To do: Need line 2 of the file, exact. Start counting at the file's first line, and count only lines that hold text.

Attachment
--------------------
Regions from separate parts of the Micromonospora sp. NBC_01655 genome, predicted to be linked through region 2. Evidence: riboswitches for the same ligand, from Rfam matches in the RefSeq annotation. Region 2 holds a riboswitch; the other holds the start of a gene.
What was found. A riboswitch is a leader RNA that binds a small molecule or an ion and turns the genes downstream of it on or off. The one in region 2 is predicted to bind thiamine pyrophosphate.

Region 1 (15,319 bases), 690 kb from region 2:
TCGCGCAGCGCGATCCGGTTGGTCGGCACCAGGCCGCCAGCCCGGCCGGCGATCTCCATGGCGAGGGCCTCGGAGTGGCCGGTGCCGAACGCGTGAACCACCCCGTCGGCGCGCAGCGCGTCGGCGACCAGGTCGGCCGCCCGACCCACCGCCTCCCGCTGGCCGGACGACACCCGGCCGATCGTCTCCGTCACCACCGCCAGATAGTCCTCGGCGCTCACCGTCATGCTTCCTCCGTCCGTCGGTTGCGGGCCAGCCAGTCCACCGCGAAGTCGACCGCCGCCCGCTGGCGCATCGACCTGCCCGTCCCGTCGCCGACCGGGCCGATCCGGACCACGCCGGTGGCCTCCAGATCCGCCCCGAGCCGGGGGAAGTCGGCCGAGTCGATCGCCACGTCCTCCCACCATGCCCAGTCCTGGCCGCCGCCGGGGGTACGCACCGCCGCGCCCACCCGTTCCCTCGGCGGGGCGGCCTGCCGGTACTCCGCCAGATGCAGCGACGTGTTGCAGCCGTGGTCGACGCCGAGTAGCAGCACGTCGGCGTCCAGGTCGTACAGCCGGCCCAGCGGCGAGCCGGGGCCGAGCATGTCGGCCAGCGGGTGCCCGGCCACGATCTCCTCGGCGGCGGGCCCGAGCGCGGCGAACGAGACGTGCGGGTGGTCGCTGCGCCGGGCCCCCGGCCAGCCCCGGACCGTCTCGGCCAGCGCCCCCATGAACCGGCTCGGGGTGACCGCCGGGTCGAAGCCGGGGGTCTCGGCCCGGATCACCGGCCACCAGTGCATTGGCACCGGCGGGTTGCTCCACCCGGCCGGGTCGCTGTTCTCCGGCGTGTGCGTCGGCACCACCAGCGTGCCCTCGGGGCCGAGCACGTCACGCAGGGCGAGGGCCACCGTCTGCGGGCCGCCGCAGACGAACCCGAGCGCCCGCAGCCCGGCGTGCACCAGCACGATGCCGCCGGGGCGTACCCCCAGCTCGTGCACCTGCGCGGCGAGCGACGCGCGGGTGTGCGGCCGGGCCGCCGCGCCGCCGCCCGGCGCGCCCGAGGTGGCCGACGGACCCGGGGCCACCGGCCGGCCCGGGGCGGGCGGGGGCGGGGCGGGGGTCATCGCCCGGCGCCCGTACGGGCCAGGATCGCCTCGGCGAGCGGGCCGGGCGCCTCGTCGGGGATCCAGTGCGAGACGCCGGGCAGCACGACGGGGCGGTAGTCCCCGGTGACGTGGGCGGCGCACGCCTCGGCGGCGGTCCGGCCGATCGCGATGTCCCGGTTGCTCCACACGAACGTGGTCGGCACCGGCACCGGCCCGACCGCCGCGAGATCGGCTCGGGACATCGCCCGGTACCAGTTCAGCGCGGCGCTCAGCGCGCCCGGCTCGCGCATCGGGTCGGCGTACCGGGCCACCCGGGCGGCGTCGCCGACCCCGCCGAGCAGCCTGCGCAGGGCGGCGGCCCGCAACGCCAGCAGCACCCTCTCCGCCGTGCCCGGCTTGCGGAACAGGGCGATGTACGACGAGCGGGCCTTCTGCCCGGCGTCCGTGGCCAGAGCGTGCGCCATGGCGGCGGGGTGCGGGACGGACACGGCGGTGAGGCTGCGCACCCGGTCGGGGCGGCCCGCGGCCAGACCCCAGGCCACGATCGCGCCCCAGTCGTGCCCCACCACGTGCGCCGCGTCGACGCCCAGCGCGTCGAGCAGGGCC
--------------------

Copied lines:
What was found. A riboswitch is a leader RNA that binds a small molecule or an ion and turns the genes downstream of it on or off. The one in region 2 is predicted to bind thiamine pyrophosphate.